Types of Blood Tests to Diagnose Diabetes and Prediabetes

Types of Blood Tests to Diagnose Diabetes and Prediabetes

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  • The normal fasting blood glucose level is less than 100 milligrams per deciliter (mg/dL). If your level is between 100 to 125 mg/dL, you may have prediabetes. A level that’s 126 ml/dL or higher, if seen consistently on at least two FPG tests, means that you have diabetes
  • The random plasma glucose test is usually conducted only on people who have severe diabetes, particularly those who are experiencing the hallmark symptoms (frequent urination, unexplained weight loss, excessive thirst, etc.). If results show glucose levels greater than or equal to 200 mg/dL, then it means you have diabetes

People who are exhibiting symptoms of diabetes, as well as those who have a high risk of acquiring this illness, should consider getting a diabetes test to confirm. There are several types of diabetes tests available today, and most of them rely on blood testing to check for glucose levels.

If you think that you're exhibiting symptoms of diabetes, it's crucial to consult a physician to confirm your diagnosis. Do not attempt to self-diagnose — keep in mind that testing equipment like blood glucose meters, which you can buy over the counter from pharmacies, cannot diagnose diabetes.1 A physician would recommend any of the blood tests below to check if you have diabetes:2,3

Fasting Plasma Glucose Test (FPG)

The American Diabetes Association recommends the FPG as it's easy, convenient and is less costly than other tests. This is also preferred for diagnosing diabetes in men, non-pregnant women and children. It works by measuring your blood glucose levels after doing an overnight fast (no meals for at least eight hours).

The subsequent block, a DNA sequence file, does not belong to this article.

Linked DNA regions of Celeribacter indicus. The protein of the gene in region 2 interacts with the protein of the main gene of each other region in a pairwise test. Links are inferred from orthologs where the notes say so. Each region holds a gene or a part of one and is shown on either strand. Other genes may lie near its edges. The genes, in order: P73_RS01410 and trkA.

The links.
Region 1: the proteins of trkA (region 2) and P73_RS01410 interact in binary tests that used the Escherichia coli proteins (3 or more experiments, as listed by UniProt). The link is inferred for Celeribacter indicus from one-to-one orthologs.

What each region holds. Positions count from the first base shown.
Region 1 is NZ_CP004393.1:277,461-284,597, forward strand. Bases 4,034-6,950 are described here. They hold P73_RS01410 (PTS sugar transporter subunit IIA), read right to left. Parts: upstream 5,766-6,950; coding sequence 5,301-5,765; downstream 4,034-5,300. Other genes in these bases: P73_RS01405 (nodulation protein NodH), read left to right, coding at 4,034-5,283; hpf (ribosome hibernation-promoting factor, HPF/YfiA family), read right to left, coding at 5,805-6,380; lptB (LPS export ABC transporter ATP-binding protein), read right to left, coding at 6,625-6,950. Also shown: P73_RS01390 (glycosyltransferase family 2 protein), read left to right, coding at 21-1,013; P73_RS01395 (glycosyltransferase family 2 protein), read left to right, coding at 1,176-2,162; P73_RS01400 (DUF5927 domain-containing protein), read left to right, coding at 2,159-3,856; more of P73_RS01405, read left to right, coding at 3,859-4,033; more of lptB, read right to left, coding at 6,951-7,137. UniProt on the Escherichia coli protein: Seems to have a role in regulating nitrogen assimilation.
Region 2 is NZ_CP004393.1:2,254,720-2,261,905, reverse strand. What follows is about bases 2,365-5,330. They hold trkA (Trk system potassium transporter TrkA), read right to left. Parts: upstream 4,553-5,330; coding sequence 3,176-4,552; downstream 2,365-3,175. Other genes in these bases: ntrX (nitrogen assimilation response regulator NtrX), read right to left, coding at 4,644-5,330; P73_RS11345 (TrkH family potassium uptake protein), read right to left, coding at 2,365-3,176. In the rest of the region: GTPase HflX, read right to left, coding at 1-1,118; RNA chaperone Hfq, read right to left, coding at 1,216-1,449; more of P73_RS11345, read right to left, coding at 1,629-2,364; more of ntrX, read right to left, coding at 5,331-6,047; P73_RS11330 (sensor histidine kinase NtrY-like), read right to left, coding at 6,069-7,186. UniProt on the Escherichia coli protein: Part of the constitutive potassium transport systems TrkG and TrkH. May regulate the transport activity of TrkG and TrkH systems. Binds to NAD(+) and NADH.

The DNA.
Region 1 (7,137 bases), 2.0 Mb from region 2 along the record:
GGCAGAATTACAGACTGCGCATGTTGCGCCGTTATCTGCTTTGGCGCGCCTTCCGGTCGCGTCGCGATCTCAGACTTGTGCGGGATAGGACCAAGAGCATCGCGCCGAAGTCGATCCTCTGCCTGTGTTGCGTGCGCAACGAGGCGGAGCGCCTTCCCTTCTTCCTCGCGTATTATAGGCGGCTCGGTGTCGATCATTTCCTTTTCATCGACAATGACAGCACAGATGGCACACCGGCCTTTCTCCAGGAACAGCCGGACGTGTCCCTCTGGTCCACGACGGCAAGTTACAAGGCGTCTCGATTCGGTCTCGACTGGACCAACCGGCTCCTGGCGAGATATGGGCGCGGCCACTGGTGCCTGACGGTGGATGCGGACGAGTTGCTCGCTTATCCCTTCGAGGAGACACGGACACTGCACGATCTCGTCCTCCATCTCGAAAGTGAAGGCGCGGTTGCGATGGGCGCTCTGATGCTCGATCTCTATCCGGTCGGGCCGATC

The normal fasting blood glucose level is less than 100 milligrams per deciliter (mg/dL). If your level is between 100 to 125 mg/dL, it means you may have prediabetes. A level that's 126 ml/dL or higher, if seen consistently on at least two FPG tests, means that you have diabetes.

Oral Glucose Tolerance Test (OGTT)

Often performed after an FPG test, this is usually done if you have normal fasting blood glucose levels, but diabetes is still suspected, either because you're showing symptoms or have risk factors for this disease.

This is because some people have normal fasting blood sugar reading although their blood sugar rises rapidly during meals. This means they have an impaired glucose tolerance, and if their levels are high enough, they could be diagnosed with diabetes. The OGTT is also recommended during pregnancy, to diagnose gestational diabetes.

Your doctor will ask you to fast overnight and then drink a sweet liquid with 75 grams of glucose. Two hours later, a sample of your blood will be taken and sent for analysis. The normal levels are less than 140 mg/dL after two hours. If you have a level of 200 mg/dL or higher after two hours, then it means you have diabetes. Prediabetes means having levels at 140 to 199 mg/dL after two hours.

Hemoglobin A1C Test

This blood test checks how much sugar is stuck to your hemoglobin, or red blood cells, which have a three-month lifespan. Originally, it was used to check the glucose levels of people that are diagnosed with diabetes, but today, it's also used for diagnosing prediabetes and Type 2 diabetes.

Unlike the two previously mentioned tests, the A1C test does not require you to fast. However, there are some people who are not advised to have this test, such as people with anemia or blood disorders, pregnant women and patients who have recently suffered blood loss or has had a transfusion.

An A1C level of 6.5 to 7 percent may indicate that you have diabetes. Normal results should be around 4 to 6 percent.4

Random Plasma Glucose Test

Also called Casual Plasma Glucose Test, this is actually a blood check that can be done any time of the day. However, it is not considered a preferred diagnostic test by the ADA.

The random plasma glucose test is usually conducted only on people who have severe diabetes, particularly those who are experiencing the hallmark symptoms (frequent urination, unexplained weight loss, excessive thirst, etc.). If results show glucose levels greater than or equal to 200 mg/dL, then it means you have diabetes.

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